Simcard

About Sim Card, the first thing you’ll want to do is get connected. When you switch on your phone you’ll either be given the option to connect to one of 3 main networks in Thailand: AIS, DTAC or True.

In Suvarnabhumi Airport (BKK), there are several places to buy a Thai SIM card. The main spot are the Network’s kiosks after you exit customs, right outside of the International gates where people hold up signs. There are kiosks for Thailand’s main mobile operators – DTAC (blue), AIS (Green ) and True Move (Red). At DMK airport, SIM shops are located on the ground level. After visa/immigration, you come down one level to the Customs Green or Red channels. After you go through the Customs, you come down another level where Taxi, public buses, etc. are available. This is the ground level. Once you get down the escalator and the reach the ground level, turn left for the SIM shops.

All three networks sell Tourist or Traveler SIM cards. The base model is a is unlimited internet for 7 Days and 100 Baht of calling and SMS credit. There are also other flavors like 15 and 30 day packages.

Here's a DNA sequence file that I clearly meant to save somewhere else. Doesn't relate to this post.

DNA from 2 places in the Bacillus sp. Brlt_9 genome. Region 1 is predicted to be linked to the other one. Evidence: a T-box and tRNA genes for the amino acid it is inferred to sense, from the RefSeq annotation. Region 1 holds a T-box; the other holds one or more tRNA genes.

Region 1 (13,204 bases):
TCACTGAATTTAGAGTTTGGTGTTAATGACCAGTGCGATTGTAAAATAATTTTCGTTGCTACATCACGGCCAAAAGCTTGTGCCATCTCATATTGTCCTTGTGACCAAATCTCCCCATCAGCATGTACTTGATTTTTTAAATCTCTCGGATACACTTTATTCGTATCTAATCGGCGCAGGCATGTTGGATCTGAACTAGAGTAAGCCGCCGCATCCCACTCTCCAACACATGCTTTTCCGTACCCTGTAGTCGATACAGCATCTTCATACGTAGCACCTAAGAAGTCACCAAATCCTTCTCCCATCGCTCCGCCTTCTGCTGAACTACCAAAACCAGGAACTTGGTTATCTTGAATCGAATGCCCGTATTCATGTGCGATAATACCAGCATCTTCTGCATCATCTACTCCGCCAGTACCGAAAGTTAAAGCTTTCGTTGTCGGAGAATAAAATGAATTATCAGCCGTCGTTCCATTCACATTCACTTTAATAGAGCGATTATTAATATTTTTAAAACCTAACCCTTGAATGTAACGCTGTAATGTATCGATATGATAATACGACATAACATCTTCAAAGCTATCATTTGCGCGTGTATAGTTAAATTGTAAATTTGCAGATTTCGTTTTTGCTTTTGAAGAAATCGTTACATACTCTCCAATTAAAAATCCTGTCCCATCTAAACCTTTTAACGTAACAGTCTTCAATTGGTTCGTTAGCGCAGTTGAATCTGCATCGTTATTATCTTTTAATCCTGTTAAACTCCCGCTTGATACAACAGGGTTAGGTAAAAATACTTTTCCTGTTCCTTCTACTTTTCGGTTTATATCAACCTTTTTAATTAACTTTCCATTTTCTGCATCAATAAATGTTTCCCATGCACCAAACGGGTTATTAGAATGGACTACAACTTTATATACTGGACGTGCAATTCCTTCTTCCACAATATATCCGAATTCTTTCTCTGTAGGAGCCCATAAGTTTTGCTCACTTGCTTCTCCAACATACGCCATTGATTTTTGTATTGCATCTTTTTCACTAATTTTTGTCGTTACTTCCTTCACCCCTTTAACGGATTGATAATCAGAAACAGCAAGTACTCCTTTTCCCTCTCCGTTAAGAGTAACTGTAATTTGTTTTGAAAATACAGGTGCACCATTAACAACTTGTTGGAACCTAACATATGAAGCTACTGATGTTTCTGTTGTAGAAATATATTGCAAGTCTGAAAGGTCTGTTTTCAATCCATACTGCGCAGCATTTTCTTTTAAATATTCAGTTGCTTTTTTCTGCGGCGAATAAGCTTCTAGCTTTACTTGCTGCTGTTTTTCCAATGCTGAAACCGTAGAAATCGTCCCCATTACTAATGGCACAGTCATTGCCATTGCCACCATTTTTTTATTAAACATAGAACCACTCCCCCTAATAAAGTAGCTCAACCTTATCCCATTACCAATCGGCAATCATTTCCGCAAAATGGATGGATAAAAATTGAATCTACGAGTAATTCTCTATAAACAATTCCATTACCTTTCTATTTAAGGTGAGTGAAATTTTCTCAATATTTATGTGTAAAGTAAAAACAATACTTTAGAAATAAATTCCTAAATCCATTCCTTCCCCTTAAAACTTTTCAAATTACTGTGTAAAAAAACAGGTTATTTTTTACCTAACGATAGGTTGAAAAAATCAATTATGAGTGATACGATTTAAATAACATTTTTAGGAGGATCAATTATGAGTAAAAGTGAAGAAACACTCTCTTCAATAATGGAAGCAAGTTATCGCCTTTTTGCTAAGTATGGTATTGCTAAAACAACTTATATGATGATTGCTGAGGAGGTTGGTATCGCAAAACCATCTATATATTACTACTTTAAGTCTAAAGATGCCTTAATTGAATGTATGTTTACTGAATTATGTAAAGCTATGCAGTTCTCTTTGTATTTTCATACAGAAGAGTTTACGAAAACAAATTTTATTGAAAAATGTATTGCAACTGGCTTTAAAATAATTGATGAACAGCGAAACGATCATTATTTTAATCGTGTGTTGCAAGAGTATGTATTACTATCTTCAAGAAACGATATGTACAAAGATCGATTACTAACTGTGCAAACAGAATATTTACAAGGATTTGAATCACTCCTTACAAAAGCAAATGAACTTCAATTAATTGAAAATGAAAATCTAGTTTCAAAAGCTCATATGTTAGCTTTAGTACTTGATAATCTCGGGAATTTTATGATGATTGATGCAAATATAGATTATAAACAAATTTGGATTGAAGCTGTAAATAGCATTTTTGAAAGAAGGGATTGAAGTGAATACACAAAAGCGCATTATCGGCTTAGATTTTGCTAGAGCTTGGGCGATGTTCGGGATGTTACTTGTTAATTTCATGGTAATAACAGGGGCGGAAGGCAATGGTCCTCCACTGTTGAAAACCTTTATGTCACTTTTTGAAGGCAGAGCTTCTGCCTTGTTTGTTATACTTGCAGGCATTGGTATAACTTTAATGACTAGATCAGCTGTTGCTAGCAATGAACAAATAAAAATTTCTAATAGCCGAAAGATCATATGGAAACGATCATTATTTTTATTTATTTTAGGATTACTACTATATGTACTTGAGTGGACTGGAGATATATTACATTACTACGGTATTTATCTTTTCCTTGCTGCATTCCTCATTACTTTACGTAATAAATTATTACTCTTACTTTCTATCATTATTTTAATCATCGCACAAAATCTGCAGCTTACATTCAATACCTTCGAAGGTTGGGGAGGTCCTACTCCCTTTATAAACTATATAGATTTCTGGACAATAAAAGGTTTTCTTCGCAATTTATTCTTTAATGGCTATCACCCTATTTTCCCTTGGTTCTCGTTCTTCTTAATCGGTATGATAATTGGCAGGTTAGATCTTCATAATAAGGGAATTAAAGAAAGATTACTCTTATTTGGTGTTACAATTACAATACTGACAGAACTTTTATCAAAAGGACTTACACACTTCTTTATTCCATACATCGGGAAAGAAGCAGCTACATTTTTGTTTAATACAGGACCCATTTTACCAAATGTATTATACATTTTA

http://www.ais.co.th/travellersim/
http://www.dtac.co.th/en/prepaid/products/tourist-sim.html
http://truemoveh.truecorp.co.th/international_service/visit_thailand/en

Attractions

Bangkok offers visitors the opportunity to experience fascinating glimpses of Thailand’s unique culture, amidst the bustle of a great and dynamic metropolis. Become increasingly more popular for people to try and visit nine sacred temples in Bangkok in order to bring themselves good luck for the New Year. Below are some of the temple for tourists to visit.

Wat Arun also known as Temple of Dawn, is named after Aruna, the Indian God of Dawn. The temple is located at the Thonburi side of the Chao Phraya River and is one of Bangkok’s most iconic structures. Despite the name, the best time to have the best view is during the sunset as the spires of Wat Arun make an impressive silhouette against the skyline, also well known for prang of 80 meters, the highest in Thailand. The temple can be visited daily from 8 am until 5.30 pm , plus with the entrance fee at 100 baht.

Arunratchawararam Ratchaworamahawihan Temple orTemple of Dawn, Bangkok

How to get there: You can take the boat at the Khlong Saen Saep near the Berkeley Pratunam Hotel and transit to Tan Tien Pier and get to the temple.